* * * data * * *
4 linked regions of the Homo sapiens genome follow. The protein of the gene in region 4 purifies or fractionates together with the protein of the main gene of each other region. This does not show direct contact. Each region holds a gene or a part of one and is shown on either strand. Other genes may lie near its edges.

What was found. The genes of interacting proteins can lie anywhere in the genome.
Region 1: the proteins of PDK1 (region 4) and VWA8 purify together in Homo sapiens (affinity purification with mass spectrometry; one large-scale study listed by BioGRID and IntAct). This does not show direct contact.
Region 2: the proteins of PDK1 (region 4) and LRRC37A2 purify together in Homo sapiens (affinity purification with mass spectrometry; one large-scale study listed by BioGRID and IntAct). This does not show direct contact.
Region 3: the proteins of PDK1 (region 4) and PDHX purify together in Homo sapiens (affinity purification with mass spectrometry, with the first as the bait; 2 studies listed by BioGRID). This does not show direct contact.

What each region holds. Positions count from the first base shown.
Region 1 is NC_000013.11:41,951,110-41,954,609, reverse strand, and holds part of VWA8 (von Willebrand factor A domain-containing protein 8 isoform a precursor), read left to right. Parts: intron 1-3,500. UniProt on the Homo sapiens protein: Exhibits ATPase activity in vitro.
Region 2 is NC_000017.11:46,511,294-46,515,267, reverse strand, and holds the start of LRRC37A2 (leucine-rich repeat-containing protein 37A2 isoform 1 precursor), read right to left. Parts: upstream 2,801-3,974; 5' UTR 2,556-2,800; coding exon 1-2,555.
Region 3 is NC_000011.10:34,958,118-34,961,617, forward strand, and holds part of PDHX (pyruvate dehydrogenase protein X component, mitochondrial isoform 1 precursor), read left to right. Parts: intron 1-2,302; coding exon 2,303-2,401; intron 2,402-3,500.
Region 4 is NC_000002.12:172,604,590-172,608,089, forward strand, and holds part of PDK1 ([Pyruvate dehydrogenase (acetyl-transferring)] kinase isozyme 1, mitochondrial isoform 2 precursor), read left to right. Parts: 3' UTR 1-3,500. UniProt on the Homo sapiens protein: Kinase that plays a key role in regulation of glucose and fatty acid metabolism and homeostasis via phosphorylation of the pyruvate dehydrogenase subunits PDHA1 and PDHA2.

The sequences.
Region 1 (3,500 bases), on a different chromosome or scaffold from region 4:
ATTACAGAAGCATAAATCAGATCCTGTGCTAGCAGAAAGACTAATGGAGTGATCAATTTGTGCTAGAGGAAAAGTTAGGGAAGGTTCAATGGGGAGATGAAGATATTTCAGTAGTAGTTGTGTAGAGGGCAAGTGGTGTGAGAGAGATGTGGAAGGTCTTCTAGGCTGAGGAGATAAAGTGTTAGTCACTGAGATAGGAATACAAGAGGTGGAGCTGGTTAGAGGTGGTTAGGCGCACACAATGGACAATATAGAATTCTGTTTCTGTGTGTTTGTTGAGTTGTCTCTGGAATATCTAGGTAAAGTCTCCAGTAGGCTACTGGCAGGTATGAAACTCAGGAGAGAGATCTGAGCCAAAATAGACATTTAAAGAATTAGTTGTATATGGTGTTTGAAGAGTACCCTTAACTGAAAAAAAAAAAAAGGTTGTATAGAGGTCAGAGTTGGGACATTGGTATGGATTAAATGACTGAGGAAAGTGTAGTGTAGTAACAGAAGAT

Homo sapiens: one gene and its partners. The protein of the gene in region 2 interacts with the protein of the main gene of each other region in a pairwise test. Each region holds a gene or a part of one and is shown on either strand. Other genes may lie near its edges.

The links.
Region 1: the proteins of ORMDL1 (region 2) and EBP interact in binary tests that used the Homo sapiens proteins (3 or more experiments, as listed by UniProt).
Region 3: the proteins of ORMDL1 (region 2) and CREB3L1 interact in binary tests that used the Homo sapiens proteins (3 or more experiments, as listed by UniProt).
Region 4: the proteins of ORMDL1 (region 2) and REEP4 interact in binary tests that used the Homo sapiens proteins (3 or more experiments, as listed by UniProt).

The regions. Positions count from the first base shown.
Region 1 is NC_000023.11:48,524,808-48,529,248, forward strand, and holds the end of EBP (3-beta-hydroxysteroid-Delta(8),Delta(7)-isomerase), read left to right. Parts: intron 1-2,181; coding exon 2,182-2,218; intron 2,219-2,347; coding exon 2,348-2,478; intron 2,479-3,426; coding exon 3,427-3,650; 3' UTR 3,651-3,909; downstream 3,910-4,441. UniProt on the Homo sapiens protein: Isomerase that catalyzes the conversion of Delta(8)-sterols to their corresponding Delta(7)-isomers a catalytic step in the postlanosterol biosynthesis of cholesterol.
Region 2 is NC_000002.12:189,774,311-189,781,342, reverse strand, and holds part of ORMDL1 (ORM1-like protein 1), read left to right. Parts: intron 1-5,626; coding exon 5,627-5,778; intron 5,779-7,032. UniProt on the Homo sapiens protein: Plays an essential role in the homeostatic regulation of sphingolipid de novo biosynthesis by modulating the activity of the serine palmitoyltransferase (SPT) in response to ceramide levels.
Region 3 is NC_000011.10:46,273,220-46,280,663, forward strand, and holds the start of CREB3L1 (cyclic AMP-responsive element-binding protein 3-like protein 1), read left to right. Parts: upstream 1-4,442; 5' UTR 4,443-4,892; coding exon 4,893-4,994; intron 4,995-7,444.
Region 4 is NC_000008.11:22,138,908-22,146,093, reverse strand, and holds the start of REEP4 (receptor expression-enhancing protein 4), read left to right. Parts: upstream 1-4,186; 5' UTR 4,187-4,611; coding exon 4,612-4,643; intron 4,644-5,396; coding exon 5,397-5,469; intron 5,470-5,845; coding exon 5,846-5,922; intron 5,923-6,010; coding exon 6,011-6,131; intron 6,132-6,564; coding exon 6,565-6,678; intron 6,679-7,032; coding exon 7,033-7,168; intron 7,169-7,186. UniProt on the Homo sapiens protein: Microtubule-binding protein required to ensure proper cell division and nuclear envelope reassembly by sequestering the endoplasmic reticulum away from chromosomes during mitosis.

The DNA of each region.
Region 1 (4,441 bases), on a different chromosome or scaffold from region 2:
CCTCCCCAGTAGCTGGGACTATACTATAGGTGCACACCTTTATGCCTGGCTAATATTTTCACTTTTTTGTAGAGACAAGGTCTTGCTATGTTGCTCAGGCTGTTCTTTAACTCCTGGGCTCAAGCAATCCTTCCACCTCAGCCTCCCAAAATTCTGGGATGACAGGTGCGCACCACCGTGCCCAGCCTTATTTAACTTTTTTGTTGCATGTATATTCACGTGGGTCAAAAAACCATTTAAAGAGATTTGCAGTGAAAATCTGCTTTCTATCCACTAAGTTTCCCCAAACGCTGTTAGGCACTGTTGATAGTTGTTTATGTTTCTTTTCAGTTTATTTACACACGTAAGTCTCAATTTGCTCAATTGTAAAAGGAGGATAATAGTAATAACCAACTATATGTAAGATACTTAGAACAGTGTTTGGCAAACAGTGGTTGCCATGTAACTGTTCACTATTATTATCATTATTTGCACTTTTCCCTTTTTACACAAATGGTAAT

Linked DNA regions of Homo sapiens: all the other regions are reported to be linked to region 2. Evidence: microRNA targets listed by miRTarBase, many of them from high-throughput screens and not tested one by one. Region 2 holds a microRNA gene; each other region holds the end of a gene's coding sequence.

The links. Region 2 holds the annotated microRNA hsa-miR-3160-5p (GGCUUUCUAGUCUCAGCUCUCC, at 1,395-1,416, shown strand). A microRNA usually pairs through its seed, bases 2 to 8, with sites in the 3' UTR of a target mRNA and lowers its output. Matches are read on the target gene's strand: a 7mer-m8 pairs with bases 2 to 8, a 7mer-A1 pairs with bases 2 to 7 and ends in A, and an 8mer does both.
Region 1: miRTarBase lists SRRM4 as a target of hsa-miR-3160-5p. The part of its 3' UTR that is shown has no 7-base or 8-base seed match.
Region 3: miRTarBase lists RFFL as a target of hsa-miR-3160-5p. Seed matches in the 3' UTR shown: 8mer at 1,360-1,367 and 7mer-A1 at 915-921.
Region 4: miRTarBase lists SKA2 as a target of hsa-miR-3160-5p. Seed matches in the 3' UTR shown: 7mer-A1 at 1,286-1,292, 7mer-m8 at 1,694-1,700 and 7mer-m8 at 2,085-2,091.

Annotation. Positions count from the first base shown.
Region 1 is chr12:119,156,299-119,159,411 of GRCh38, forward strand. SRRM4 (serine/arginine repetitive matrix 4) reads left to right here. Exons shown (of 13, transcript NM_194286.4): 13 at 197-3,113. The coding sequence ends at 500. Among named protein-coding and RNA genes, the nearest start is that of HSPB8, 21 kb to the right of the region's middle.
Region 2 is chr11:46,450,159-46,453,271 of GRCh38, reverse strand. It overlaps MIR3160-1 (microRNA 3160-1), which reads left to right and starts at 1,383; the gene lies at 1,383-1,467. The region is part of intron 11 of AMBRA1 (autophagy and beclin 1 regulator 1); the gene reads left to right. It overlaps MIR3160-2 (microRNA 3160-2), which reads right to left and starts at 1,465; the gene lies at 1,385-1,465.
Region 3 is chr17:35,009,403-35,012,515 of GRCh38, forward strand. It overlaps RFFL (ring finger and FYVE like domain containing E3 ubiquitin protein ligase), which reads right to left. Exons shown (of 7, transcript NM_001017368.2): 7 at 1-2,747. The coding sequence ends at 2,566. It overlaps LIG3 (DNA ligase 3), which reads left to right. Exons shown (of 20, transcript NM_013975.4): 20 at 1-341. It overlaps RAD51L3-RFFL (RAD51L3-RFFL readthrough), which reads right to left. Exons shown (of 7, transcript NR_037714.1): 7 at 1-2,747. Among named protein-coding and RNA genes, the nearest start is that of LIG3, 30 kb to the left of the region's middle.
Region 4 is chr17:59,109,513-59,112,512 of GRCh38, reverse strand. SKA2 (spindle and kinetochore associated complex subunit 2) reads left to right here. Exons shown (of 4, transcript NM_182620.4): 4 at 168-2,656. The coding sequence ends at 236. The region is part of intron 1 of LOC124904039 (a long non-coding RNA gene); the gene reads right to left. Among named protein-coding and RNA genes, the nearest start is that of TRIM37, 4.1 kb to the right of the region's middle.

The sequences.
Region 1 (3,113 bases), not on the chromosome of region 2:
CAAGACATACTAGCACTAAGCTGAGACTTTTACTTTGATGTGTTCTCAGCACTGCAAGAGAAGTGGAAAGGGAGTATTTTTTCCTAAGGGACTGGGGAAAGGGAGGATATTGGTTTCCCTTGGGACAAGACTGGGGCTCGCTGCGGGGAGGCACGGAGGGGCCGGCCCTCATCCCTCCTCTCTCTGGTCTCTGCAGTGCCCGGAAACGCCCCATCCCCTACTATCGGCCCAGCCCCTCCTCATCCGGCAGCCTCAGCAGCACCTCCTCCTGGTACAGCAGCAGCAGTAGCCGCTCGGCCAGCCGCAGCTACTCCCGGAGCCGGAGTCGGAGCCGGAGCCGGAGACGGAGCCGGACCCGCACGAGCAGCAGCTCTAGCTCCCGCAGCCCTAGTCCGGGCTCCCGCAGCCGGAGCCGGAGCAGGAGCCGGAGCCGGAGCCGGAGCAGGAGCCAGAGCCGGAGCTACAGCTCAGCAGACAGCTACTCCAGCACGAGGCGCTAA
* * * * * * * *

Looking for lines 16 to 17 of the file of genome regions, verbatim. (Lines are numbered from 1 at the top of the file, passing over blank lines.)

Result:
Region 1: the proteins of ORMDL1 (region 2) and EBP interact in binary tests that used the Homo sapiens proteins (3 or more experiments, as listed by UniProt).
Region 3: the proteins of ORMDL1 (region 2) and CREB3L1 interact in binary tests that used the Homo sapiens proteins (3 or more experiments, as listed by UniProt).